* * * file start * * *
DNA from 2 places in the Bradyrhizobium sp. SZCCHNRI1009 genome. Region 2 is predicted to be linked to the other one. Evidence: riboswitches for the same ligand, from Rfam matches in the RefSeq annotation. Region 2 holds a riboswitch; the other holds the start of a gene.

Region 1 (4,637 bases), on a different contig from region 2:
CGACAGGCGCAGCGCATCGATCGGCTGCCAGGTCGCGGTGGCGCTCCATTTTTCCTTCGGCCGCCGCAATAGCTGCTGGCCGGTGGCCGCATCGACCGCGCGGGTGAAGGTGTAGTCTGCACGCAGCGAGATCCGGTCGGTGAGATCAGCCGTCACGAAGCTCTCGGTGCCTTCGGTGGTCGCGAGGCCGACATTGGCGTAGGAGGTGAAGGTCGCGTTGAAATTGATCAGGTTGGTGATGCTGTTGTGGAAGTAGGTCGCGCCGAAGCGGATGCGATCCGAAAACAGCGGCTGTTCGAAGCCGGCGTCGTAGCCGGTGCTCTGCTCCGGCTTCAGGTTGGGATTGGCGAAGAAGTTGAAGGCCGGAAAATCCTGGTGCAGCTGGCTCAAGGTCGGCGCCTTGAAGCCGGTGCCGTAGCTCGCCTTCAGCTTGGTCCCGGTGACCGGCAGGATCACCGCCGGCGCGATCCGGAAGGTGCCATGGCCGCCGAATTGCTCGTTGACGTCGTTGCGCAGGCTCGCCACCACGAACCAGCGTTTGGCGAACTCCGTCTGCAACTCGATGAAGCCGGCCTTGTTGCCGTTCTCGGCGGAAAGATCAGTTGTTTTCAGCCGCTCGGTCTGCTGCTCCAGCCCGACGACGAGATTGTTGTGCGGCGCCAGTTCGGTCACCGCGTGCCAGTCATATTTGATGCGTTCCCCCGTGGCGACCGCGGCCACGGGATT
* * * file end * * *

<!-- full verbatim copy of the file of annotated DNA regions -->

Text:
DNA from 2 places in the Bradyrhizobium sp. SZCCHNRI1009 genome. Region 2 is predicted to be linked to the other one. Evidence: riboswitches for the same ligand, from Rfam matches in the RefSeq annotation. Region 2 holds a riboswitch; the other holds the start of a gene.

Region 1 (4,637 bases), on a different contig from region 2:
CGACAGGCGCAGCGCATCGATCGGCTGCCAGGTCGCGGTGGCGCTCCATTTTTCCTTCGGCCGCCGCAATAGCTGCTGGCCGGTGGCCGCATCGACCGCGCGGGTGAAGGTGTAGTCTGCACGCAGCGAGATCCGGTCGGTGAGATCAGCCGTCACGAAGCTCTCGGTGCCTTCGGTGGTCGCGAGGCCGACATTGGCGTAGGAGGTGAAGGTCGCGTTGAAATTGATCAGGTTGGTGATGCTGTTGTGGAAGTAGGTCGCGCCGAAGCGGATGCGATCCGAAAACAGCGGCTGTTCGAAGCCGGCGTCGTAGCCGGTGCTCTGCTCCGGCTTCAGGTTGGGATTGGCGAAGAAGTTGAAGGCCGGAAAATCCTGGTGCAGCTGGCTCAAGGTCGGCGCCTTGAAGCCGGTGCCGTAGCTCGCCTTCAGCTTGGTCCCGGTGACCGGCAGGATCACCGCCGGCGCGATCCGGAAGGTGCCATGGCCGCCGAATTGCTCGTTGACGTCGTTGCGCAGGCTCGCCACCACGAACCAGCGTTTGGCGAACTCCGTCTGCAACTCGATGAAGCCGGCCTTGTTGCCGTTCTCGGCGGAAAGATCAGTTGTTTTCAGCCGCTCGGTCTGCTGCTCCAGCCCGACGACGAGATTGTTGTGCGGCGCCAGTTCGGTCACCGCGTGCCAGTCATATTTGATGCGTTCCCCCGTGGCGACCGCGGCCACGGGATT